GE WattStation Connect

GE and PayPal building electric car charging station network

Ignoring the existing electric car charging payments processing network ChargePoint, GE makes an agreement with PayPal to provide payment processing for the company's WattStation electric car charging stations.

GE Energy’s Industrial Solutions announced a deal today with PayPal to provide electric car charging station payment services to owners of GE WattStation's. Using a smart phone app, currently WattStation Connect for the iPhone, an electric car owner will be able to quickly and easily pay to use a charging station with their PayPal account, without having to maintain a membership with a charging station network.

The system is relatively simple for the electric car driver to use. He or she first locates a charging station with the WattStation Connect application, and drives to the location. The application has a map showing nearby charging stations, availability, current status, and the pricing to use that station. On the charger is a QR Code, which is one of those squares of digitalized dots that are becoming common. Using the WattStation Connect application, the car driver scans the QR Code to identify the charging station, and view its pricing structure. If everything is agreeable, the EV driver begins the charging session, with payments being made through PayPal. The company is expected, in the future, to provide an RFID WattStation card that will be connected with the card holders PayPal account.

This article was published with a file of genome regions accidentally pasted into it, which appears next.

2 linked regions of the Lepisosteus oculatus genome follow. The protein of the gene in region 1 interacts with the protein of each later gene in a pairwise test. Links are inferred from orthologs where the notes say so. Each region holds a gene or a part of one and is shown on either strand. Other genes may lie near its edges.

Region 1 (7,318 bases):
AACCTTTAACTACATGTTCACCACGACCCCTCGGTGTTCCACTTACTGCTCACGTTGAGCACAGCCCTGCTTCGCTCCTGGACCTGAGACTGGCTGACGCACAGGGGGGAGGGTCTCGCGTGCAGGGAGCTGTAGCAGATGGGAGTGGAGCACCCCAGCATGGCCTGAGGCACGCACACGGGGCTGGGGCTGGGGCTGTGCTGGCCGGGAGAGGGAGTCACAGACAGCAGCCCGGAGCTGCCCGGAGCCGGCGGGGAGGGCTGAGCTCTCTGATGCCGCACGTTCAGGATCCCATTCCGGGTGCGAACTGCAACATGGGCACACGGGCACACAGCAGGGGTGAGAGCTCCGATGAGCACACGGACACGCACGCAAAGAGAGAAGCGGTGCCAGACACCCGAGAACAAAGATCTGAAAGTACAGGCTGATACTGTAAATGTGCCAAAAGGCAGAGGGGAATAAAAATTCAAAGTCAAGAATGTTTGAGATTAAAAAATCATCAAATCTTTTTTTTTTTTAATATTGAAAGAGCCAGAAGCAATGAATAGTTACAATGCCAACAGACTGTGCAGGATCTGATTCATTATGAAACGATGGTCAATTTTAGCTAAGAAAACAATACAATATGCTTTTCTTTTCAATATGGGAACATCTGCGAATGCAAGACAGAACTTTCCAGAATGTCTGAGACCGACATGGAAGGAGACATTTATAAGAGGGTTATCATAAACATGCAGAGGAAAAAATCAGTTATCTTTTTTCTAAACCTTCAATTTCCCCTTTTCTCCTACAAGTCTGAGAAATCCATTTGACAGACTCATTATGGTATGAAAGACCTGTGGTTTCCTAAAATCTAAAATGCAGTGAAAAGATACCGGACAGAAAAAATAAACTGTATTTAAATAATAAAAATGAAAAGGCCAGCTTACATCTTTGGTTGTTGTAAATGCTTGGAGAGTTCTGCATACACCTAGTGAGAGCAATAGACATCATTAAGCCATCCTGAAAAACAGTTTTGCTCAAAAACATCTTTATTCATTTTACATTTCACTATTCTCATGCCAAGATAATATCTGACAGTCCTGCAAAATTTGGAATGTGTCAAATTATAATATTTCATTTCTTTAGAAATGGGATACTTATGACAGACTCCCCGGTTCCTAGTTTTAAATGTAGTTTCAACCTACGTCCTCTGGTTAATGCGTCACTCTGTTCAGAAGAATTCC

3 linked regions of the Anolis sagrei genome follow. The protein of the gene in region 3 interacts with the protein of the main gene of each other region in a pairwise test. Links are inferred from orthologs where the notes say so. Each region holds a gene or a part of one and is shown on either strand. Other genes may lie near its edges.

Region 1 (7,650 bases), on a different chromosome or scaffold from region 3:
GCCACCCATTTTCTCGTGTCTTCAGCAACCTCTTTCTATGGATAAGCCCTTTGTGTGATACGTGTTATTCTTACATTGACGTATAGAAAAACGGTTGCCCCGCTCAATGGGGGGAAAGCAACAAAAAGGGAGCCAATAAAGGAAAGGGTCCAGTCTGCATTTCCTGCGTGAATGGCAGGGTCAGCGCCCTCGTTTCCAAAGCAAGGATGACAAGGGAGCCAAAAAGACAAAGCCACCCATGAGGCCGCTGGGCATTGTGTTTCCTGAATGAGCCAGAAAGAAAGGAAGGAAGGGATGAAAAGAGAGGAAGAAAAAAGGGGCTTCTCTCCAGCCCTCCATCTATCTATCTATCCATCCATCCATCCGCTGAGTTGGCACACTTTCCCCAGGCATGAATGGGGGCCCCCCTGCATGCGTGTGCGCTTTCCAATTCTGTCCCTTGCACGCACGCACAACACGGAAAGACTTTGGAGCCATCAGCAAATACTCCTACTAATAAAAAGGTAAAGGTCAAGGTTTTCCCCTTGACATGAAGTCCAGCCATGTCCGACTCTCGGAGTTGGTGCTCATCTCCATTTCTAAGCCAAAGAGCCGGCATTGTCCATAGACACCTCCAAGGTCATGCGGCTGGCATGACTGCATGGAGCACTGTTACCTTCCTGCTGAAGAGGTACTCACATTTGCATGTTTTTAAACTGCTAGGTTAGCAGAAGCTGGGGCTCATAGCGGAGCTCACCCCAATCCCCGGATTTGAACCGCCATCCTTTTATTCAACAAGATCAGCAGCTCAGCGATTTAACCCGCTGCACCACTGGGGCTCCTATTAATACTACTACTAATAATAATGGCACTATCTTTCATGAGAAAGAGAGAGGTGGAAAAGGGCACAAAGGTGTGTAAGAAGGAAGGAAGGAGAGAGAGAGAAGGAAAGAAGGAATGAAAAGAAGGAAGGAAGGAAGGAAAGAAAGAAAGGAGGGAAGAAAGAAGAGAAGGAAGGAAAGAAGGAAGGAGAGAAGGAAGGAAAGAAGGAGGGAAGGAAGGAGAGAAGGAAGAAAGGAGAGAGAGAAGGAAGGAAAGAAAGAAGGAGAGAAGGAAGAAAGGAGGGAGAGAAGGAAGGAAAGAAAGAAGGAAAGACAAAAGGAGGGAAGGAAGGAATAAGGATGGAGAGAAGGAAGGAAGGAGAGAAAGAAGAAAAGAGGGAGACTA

"Our full line of EV charging solutions is designed with the end user top of mind,” said Michael Mahan, product general manager, EV infrastructure for GE Energy's Industrial Solutions business. “This collaborative agreement with PayPal enables us to offer EV drivers a convenient way to charge their vehicles, which is essential to nurturing the mass adoption of EVs in the future."

This move by GE is an effort to establish a distinct electric car charging payment network, separate from the ones operated by ECOtality (Blink) and Coulomb (ChargePoint). The primary business for both of those companies is a payments processing system for electric car charging. GE has a complete service offering, giving businesses the opportunity to buy GE WattStations for commercial deployment, manage those stations using a cloud service over the Internet, set pricing for each station. This is exactly Coulomb's business model, in which any business may connect charging stations to the ChargePoint network and receive business from ChargePoint members.

The wallmounted WattStation is aimed solely at individual electric car owners to use for home charging. The pedestal mounted GE WattStation is the model targeted to business customers. It is connected to the Internet to enable remote management, and has a modular design allowing easy servicing via field replacing of modules. These stations can be configured for private access, such as when a company would offer electric car charging as an employee perk, or for public access charging.

“Simplicity and convenience are key to mass adoption of any new technology, something we know well at PayPal,” said Scott Dunlap, vice president of emerging opportunities at PayPal. “Together with GE Energy’s Industrial Solutions business, we’ve made recharging your electric vehicle easier than filling a gas tank. We are pleased to be a part of this important initiative.”

In effect GE is setting up another electric car charging station network in competition with existing charging station networks. By collaborating with PayPal for payments processing GE is avoiding not only the incumbent ChargePoint and Blink charging station networks but also avoids the traditional credit card networks. It means that electric car owners will have yet another charging station choice, and when the GE WattStation card becomes available it will mean carrying yet another card to access charging station services.